‘Sunni army’ takes form in Iraq as sectarian tensions boil over
KIRKUK (Iraq) - Militants shot dead five Iraqi soldiers in the Sunni Muslim stronghold province of Anbar on Saturday and protesters said they were forming an "army" after four days of unrest that raised fears of a return to widespread sectarian civil conflict.
"In order to keep Anbar a safe place for the Sunnis, we decided to form an army called the Army of Pride and Dignity with 100 volunteers from each tribe to protect our province," said Sheikh Saeed Al-Lafi, a spokesman for the protesters.
Lafi said police and members of the Iraqi army were welcome to join their ranks.
Influential Sunni cleric Sheikh Abdul Malik Al-Saadi, who had previously taken a conciliatory stance and urged restraint, on Saturday congratulated the "honorable Iraqi mujahideen (holy warriors)" on the proclaimed creation of the regional army.
At least four members of a government-backed Sunni "Sahwa" militia were killed when gunmen opened fire at a checkpoint in Awja, outside Tikrit. Police and militants battled in Baiji, a former bastion of Sunni jihadist al Qaeda, about 180 km (112 miles) north of Baghdad.
In the Abu Ghraib district of Baghdad, four soldiers were killed early on Saturday in clashes with unidentified gunmen.
Meanwhile, Kurdish forces deployed to new areas of a disputed north Iraq province in what a top officer said Saturday was an attempt to move into oilfields, as five days of unrest killed more than 215 people.
The deployments increased already high tensions in Iraq, adding a long-running Arab-Kurd dispute over territory to a stand-off between Sunni Arab protesters and the country's Shiite-led government that descended into bloody violence.
Prime Minister Nuri al-Maliki pointed to the civil war in neighbouring Syria as the cause of renewed sectarian strife in Iraq, while the head of the Sahwa anti-Al-Qaeda militia forces threatened all-out conflict if militants who killed Iraqi soldiers are not handed over.
"After consultations with the governor of Kirkuk, there has been a decision for peshmerga (security) forces to fill the vacuums in general, and especially around the city of Kirkuk," Jabbar Yawar, secretary general of Iraqi Kurdistan region's peshmerga ministry, said in a statement.
Oil-rich Kirkuk province and its eponymous capital are a key part of territory that the autonomous Kurdistan region wants to incorporate over strong objections from the federal government in Baghdad, a dispute diplomats and officials say is a major threat to long-term stability.
Yawar said the peshmerga deployments were aimed at combating militants and protecting civilians, but Iraqi army officers ascribed other motives to the moves.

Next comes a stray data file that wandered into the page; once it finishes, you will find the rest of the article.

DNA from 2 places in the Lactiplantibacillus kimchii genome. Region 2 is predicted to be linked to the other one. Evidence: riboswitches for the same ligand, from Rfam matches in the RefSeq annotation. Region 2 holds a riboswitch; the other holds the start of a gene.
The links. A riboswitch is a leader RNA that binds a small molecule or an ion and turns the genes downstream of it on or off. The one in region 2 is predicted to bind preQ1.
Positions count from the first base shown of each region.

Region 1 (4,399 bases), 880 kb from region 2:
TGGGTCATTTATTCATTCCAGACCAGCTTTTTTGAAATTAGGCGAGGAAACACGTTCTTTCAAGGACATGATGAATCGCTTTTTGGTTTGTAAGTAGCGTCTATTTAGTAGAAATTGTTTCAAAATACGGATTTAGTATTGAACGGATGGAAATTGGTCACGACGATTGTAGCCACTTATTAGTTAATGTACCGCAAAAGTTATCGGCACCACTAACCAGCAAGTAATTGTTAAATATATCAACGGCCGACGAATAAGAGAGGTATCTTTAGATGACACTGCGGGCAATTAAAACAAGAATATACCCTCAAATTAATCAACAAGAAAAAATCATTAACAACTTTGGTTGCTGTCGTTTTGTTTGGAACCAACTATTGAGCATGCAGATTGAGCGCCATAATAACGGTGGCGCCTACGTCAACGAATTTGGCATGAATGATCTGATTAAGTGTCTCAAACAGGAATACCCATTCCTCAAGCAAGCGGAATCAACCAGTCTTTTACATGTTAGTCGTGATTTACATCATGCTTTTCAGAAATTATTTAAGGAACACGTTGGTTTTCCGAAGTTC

"They want to reach (Kirkuk's) oil wells and fields," Staff General Ali Ghaidan Majeed, the commander of Iraqi ground forces, said.
He said the deployments were a "dangerous development" and violated an agreement that peshmerga forces and Iraqi soldiers would man joint checkpoints.
Another high-ranking Iraqi officer said that "after the latest movements of the peshmerga forces, the army is on alert."
"The army sees the move of the peshmerga as a (political) manoeuvre and not to fill any vacuum."
The deployments came amid a wave violence that began on Tuesday when Iraqi security forces moved against Sunni anti-government protesters near the northern Sunni Arab town of Hawijah, sparking clashes that killed 53 people.
Subsequent unrest, much of it apparently linked to the Hawijah clashes, killed dozens more and brought the death toll to more than 215 on Saturday.
The violence is the deadliest so far linked to demonstrations that broke out in Sunni areas of Shiite-majority Iraq more than four months ago.
The Sunni protesters have called for Maliki's resignation and railed against authorities for allegedly targeting their community, including what they say are wrongful detentions and accusations of involvement in terrorism.
Maliki said on Saturday that sectarian strife "came back to Iraq, because it began in another place in this region," in an apparent reference to Syria.
The civil war in neighbouring Syria pitting mainly Sunni Muslim rebels against the regime of President Bashar al-Assad, a member of the Alawite offshoot of Shiite Islam, has killed more than 70,000 people.
Sunni-Shiite sectarian violence in Iraq, which peaked in 2006 and 2006, killed tens of thousands.
"Sectarianism is evil, and the wind of sectarianism does not need a licence to cross from a country to another, because if it begins in a place, it will move to another place," Maliki said.
He also called in a statement for anti-government protesters to "expel the criminals who targeted Iraqi army and police forces," after five soldiers were killed near a protest site.
And Iraqiya state television quoted Sahwa chief Sheikh Wissam al-Hardan as saying that if those who have killed soldiers are not handed over, "the Sahwa will take the requested procedures and do what it did in 2006."
Sahwa militiamen fought pitched battles against Sunni militants from 2006, helping to turn the tide of the Iraq war.